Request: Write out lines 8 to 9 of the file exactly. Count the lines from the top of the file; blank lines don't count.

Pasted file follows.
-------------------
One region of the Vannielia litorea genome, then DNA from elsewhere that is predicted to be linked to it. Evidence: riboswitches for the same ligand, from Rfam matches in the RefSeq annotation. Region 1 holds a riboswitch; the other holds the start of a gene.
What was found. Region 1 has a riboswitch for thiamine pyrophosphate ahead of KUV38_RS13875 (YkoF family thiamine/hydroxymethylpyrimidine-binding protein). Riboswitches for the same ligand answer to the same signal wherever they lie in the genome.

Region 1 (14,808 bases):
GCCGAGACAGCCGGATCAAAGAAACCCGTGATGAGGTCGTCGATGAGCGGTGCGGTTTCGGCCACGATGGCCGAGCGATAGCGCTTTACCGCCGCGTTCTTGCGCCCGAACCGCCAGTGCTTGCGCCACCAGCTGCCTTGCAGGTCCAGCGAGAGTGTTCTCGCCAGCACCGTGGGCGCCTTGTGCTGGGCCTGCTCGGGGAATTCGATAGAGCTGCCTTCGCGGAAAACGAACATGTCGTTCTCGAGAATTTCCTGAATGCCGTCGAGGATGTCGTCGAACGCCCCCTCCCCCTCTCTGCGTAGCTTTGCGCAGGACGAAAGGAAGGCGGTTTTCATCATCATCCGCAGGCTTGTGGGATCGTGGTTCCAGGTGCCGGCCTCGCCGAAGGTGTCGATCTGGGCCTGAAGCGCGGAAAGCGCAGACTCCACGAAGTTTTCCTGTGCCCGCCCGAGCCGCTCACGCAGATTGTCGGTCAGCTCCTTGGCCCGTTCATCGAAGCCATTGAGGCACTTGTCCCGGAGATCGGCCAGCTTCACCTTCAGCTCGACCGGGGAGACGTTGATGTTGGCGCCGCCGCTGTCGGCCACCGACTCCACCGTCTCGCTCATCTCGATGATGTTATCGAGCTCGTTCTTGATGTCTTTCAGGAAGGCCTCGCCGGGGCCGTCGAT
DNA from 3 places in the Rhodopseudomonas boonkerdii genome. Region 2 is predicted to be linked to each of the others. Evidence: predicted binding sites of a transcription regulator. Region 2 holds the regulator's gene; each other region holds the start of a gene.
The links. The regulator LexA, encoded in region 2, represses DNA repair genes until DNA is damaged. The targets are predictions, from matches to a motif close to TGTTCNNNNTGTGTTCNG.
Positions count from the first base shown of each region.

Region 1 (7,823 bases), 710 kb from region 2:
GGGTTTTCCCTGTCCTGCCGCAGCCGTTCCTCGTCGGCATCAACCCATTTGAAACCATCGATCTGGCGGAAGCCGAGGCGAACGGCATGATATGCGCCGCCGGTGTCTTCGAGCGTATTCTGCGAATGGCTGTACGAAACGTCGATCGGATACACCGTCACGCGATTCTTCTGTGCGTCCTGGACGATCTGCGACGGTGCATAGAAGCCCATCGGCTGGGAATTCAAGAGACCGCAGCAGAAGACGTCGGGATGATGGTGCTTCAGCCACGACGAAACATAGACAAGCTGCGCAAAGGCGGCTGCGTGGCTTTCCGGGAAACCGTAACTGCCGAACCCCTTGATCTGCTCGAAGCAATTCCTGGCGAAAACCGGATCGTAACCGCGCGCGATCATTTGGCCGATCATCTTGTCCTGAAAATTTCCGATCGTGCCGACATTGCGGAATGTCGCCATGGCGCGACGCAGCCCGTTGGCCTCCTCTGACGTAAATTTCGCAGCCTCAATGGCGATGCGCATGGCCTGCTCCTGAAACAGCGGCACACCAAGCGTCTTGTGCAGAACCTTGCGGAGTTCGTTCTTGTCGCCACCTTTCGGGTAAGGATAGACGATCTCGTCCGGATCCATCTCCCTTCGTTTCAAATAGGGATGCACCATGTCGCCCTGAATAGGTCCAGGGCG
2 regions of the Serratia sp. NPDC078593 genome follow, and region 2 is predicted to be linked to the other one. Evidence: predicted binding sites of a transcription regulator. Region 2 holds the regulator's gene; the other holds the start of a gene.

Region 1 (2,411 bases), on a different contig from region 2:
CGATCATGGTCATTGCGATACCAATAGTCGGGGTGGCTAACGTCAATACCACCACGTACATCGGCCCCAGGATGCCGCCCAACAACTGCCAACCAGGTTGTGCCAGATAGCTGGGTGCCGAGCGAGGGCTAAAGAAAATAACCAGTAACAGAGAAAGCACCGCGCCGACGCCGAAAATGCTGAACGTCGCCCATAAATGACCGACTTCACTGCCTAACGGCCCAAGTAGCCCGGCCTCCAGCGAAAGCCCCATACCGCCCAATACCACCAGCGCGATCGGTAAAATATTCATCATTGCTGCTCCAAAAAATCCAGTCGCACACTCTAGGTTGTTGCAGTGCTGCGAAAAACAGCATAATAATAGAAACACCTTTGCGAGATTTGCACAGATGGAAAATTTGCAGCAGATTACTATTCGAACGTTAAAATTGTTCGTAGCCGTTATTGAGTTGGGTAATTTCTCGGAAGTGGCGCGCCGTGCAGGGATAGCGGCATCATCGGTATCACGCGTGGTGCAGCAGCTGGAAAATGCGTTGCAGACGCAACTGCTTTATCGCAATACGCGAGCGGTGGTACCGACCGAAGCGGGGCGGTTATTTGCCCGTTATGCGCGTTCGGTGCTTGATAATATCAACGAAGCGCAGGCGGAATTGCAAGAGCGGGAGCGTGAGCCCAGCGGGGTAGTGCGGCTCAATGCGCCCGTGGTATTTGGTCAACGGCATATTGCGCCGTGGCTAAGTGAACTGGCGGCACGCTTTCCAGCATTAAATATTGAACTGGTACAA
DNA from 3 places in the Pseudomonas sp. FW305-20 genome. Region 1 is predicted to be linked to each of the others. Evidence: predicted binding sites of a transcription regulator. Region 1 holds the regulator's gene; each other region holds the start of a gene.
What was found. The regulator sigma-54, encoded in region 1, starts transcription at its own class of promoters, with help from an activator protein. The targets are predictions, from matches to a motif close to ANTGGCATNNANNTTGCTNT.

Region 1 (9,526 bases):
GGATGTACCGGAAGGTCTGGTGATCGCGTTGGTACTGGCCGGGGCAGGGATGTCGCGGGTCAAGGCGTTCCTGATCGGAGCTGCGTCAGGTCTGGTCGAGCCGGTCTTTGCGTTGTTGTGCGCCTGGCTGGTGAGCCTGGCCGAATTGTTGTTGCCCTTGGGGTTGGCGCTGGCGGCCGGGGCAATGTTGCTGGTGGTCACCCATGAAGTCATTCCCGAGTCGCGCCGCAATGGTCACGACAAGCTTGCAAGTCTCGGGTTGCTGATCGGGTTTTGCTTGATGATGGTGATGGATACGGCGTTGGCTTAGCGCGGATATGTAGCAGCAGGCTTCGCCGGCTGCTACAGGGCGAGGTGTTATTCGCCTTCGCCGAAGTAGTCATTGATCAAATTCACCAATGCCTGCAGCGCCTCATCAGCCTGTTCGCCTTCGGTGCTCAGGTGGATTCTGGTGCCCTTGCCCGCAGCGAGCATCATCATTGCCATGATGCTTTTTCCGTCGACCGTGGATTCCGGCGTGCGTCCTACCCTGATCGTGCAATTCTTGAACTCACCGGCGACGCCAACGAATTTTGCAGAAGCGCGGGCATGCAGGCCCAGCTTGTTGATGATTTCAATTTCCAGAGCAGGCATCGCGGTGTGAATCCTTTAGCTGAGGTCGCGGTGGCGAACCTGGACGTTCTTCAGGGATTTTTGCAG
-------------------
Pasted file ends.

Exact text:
Region 1 (7,823 bases), 710 kb from region 2:
GGGTTTTCCCTGTCCTGCCGCAGCCGTTCCTCGTCGGCATCAACCCATTTGAAACCATCGATCTGGCGGAAGCCGAGGCGAACGGCATGATATGCGCCGCCGGTGTCTTCGAGCGTATTCTGCGAATGGCTGTACGAAACGTCGATCGGATACACCGTCACGCGATTCTTCTGTGCGTCCTGGACGATCTGCGACGGTGCATAGAAGCCCATCGGCTGGGAATTCAAGAGACCGCAGCAGAAGACGTCGGGATGATGGTGCTTCAGCCACGACGAAACATAGACAAGCTGCGCAAAGGCGGCTGCGTGGCTTTCCGGGAAACCGTAACTGCCGAACCCCTTGATCTGCTCGAAGCAATTCCTGGCGAAAACCGGATCGTAACCGCGCGCGATCATTTGGCCGATCATCTTGTCCTGAAAATTTCCGATCGTGCCGACATTGCGGAATGTCGCCATGGCGCGACGCAGCCCGTTGGCCTCCTCTGACGTAAATTTCGCAGCCTCAATGGCGATGCGCATGGCCTGCTCCTGAAACAGCGGCACACCAAGCGTCTTGTGCAGAACCTTGCGGAGTTCGTTCTTGTCGCCACCTTTCGGGTAAGGATAGACGATCTCGTCCGGATCCATCTCCCTTCGTTTCAAATAGGGATGCACCATGTCGCCCTGAATAGGTCCAGGGCG